The great battleship H.M.S. Minotaur rested on the smooth waters of Crescent Bay. Lieutenant Baxter ordered the men to lower a launch over the port side, and then he climbed down into it and supervised as it was loaded with weapons and equipment. The rest of the sailors boarded and took their positions. They rowed a single stroke that took them to the temporary staircase set up near the bow. One of the men hissed and pointed as the back of a great underwater creature slid above the glasslike surface not far from them, but it didn’t return.
After about five minutes, a dozen mercenary soldiers in khaki made their way down the stairs, rifles slung over their backs. They took their places and waited. Then Augustus P. Dechantagne and his older brother Terrence stepped down into the boat. Baxter started to order the men to row, but Terrence Dechantagne raised his hand.
A minute later, Zurfina the Magnificent descended the stairs like a goddess descending from on high. Her black dress left little to the imagination, especially to those in the boat below. Following behind her, dressed almost identically was her nine-year-old apprentice, Senta, with the tiny steel dragon wrapped around her shoulders. Once Zurfina and Senta had stepped into the launch, the boat was pushed away from the ship, and the sailors lowered their oars into the water.
None of the men spoke as they traversed the bay and approached the shore. The honking of the iguanodons could be heard in the distance, along with an occasional loud bellowing roar.
“Gawp,” said the dragon.
It didn’t take long for the boat to reach the shore, a twenty-foot wide band of rocks and gravel separating the water from the thick redwood forest. The sailors raised their oars straight up and Captain Dechantagne and several of the soldiers jumped out and pulled the boat up onto the gravel. Then everyone else climbed out onto land.
“What do you think, Baxter?” asked Augie Dechantagne. “This looks like a good place for a dock right here. We can use the wood growing all around, build the dock and extend it straight out into the water thirty or forty feet, and build a couple of warehouses right up here.
“We’ll have to check the depth, but it seems fine,” replied Baxter.
Leaving six of the sailors with the boat, the rest of the party moved past the shore and into the woods. The redwoods were enormous. Some of them were twenty feet or more in diameter at the base. Baxter wondered just how many pieces of furniture could be cut from a single tree. It wouldn’t take many of them to construct a dock.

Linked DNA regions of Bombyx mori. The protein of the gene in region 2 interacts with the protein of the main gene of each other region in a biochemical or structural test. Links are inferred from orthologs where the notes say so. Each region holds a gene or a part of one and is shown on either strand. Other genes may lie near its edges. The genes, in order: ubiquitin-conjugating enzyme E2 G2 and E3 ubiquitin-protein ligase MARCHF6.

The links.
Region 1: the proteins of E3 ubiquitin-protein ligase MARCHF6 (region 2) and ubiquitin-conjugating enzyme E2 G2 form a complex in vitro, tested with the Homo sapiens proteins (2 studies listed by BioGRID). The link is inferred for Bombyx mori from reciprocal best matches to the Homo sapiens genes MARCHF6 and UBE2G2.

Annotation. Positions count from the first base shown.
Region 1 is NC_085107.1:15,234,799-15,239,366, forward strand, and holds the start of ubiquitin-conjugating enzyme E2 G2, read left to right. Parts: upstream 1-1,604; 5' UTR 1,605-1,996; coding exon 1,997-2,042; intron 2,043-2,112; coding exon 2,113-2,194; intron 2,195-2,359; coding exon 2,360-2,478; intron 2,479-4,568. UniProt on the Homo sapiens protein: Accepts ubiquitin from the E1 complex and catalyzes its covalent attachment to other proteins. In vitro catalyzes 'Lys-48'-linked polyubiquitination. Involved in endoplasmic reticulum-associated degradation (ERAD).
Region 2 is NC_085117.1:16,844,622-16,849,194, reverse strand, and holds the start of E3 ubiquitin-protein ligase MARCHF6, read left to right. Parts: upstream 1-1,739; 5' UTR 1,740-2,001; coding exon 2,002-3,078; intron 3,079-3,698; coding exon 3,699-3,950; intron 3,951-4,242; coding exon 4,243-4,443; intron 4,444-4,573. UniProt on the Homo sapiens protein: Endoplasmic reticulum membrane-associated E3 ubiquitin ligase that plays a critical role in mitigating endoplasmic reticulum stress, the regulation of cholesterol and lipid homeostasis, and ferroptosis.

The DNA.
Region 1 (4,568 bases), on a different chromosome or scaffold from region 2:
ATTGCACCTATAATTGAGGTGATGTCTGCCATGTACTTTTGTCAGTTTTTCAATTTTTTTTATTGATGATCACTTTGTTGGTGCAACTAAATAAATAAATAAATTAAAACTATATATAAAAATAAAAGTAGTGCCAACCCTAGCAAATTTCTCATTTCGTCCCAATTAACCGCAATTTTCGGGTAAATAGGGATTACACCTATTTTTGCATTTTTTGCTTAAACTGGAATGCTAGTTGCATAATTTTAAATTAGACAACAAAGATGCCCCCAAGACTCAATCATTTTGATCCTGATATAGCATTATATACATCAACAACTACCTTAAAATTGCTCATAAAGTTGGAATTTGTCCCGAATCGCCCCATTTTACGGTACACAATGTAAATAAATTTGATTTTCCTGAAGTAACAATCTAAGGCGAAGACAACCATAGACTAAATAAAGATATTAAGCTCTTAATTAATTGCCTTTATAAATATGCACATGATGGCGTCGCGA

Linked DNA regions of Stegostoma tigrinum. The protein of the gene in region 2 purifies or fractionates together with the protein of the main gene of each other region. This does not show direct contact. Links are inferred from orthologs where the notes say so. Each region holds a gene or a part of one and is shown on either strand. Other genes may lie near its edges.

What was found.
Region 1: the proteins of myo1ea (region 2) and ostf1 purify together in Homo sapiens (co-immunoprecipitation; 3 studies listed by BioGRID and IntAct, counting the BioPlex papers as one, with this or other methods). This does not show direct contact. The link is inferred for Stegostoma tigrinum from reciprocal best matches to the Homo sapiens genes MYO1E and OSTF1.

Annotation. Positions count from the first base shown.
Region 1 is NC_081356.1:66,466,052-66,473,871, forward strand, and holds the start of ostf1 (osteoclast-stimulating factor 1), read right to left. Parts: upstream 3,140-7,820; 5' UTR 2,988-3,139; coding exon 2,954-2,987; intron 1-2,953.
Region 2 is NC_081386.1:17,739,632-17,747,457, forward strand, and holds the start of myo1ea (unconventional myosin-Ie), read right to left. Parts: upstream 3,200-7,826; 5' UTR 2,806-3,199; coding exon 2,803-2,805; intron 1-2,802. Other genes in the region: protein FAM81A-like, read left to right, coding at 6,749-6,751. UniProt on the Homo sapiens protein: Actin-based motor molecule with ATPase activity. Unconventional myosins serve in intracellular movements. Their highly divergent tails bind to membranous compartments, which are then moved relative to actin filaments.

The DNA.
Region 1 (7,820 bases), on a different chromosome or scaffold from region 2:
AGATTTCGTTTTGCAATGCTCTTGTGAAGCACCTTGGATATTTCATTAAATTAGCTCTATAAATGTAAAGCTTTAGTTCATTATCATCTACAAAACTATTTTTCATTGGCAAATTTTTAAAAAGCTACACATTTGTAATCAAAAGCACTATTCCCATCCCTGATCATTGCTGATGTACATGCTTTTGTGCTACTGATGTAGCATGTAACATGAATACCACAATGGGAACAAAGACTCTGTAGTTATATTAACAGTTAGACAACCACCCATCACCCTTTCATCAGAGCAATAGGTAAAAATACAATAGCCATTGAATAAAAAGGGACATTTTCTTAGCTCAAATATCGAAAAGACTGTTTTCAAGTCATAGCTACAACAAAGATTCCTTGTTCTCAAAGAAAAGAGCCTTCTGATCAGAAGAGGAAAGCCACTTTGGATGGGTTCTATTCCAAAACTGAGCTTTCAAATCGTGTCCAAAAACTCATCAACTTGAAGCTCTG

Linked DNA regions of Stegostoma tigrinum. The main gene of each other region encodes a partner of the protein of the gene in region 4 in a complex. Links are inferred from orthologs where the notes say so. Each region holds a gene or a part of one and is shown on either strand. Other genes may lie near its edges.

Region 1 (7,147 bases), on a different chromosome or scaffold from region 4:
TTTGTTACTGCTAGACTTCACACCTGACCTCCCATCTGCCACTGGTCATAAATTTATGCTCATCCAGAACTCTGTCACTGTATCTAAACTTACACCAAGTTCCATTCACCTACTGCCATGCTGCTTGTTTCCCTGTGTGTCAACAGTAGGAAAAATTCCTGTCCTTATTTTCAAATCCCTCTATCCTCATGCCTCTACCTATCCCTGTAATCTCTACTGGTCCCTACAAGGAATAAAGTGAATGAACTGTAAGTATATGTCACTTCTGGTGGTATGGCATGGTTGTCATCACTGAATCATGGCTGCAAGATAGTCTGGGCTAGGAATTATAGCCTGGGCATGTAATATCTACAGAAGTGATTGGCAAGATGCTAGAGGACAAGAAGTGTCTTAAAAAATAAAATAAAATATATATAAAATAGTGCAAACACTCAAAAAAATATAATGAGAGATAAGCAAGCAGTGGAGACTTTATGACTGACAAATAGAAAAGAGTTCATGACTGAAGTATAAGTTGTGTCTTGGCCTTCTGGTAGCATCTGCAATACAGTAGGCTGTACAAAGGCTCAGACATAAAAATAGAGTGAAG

Once away from the shoreline, the land rose up quickly.
“It’s hard to tell with all these trees, but it looks as though the initial survey was right on,” said Augie. “This ridge runs right out on the peninsula. We can build the lighthouse at the tip, and the fort on that hill to the right.”
“The peninsula is what, about four miles long and a mile wide?” asked Terrence.
“Yes, though there is a narrow spot in the middle of the peninsula, where it’s only as wide as the ridge, maybe a half a mile.”
“How far is the river?”
“About six miles east.”
“Why not build closer to the river,” wondered Baxter.
“The Manzanian isn’t like the Thiss or the Green River in Mallontah. It’s not navigable even around the mouth. Twelve miles upstream you find the first of a half dozen known cataracts. In the short term at least, this little bay will be much more valuable to the colony than the river would be. There are several small streams around here for water and we can pipe in more as needed.”
When they had walked up a few hundred feet, the land flattened out and opened into a clearing. Here was a great group of iguanodons, with several members of another species of dinosaur meandering along with them. This was a low, heavily built, mottled brown creature about twenty feet long, covered with thick plates of boney armor. Its beaked head resembled a horned lizard, with short, thick horns arranged around its face. At the end of its long tail, it sported an enormous two-lobed club.
“I wonder what Mormont called this one,” wondered Captain Dechantagne. “Clubadon?”
“It’s called an ankylosaurus,” said Augie.
His brother looked at him in surprise.
“I’ve been here before, remember? I wonder if it could be domesticated? I’ll bet that thing could pull a pretty heavily laden wagon.”
Captain Dechantagne shrugged, then stopped and pointed.
At the far end of the clearing, the foliage parted and a massive red face pushed its way into the open. The rest of a large blocky head followed it, twenty-five feet above the ground. Slowly the entire creature emerged from the woods. Two tiny forearms dangled uselessly, but two giant, clawed hind feet carried the beast, a great black body, balanced at one end by the enormous head and at the other end by a long, sweeping tail. It gave an awful roar and rushed forward to take a horrendous bite out of the back of the closest iguanodon. The injured creature honked balefully and ran several steps, but it was wounded so grievously that it sank to the ground from shock and blood loss. The reptilian tyrant strode over to its victim and administered a killing bite.
“Bloody hell,” said Augie.
The steel dragon suddenly launched itself into the air. The chain attaching it to the little girl pulled taut and jerked her off her feet. As she fell to the ground on her knees, a weak link in the chain parted, sending the dragon flying up toward the trees in the general direction from which they had come. The girl jumped to her feet and took off running after her wayward charge.
“Come back here!” she called.
Both the little dragon and the girl were soon lost amid the massive trees.
Zurfina looked at Baxter.
“You’re supposed to find her.”